to hell with you and your words , they will really attack, abuse , try to excuse themselves any way they can, but they are on the hook so to speak.
    All of a sudden youve gone from unwitting mug to the greatest threat to them ever,, and they often see it in the moment but as though they had a reset button they dont realise that yu baited yur scar tissue with a line of truth,,, even just for yourself, no big exposure to the world, no big takedown , but when yu realise yu have given yourself the evidence they are what they are…
    thats the moment you wish everyone had been through but maybe one day noone should ever have to.
    thank you otter, you have validated the concept of invalidation in a wonderful way ….again.
    hats off and top o the milk to you.

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  5. Sherrie Heim says:

    Thank you, I have finally found other people going through the samething as me. The situation’s you describe are very familiar to me. D.A.R.V.O is the most common from my husband/abuser. Some times he out right insoles me, mostly around people who don’t care about me, and they think it’s a joke. It’s embarrassing and hurts. I would get mad and mouth off.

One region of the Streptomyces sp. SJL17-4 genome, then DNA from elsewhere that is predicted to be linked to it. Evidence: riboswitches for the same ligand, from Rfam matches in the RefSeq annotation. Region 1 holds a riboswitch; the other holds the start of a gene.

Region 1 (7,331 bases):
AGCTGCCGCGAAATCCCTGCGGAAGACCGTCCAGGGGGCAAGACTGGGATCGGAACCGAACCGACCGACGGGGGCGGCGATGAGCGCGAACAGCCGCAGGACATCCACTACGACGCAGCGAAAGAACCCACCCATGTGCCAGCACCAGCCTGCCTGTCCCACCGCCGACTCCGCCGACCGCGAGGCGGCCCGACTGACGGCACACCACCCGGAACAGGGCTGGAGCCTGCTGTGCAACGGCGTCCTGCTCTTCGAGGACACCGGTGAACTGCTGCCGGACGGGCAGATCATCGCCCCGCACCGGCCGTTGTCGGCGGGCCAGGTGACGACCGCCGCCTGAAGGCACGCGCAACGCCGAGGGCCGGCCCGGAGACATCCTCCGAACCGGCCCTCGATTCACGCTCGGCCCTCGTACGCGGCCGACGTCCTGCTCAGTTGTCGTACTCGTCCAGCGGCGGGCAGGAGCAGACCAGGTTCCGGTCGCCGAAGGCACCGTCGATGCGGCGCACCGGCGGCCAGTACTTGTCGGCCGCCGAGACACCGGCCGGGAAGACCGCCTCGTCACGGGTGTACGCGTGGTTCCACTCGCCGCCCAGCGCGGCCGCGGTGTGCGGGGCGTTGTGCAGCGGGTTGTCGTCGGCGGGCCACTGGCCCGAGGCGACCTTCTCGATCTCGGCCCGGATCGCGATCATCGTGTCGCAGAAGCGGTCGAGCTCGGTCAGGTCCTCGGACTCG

Not so much anymore, now I know what he’s doing. He backs off when I describe exactly what he is doing.
    He’s a high functioning meth and porn addict. His only family member who knows the truth and nothing but the truth, is his mom. She enables him. And protects him from his adult children knowing the truth about their father.

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    • Sherrie,

      Your mother in law probably thinks she is showing him extreme love and patience. In truth, she isn’t doing anything good for him. Perhaps there is some emotional entanglement or abuse issues between the two of them that makes it even more difficult for him to get free of his addictions. Of course, that isn’t an excuse for abusing you at all. An abused person has a will and the ability to *not* abuse others.

      I’m very glad you found these descriptions useful. It is a difficult issue to sort out when there is so much effort put into preventing a clear view. Keep pressing forward towards the truth, and towards life!

      Like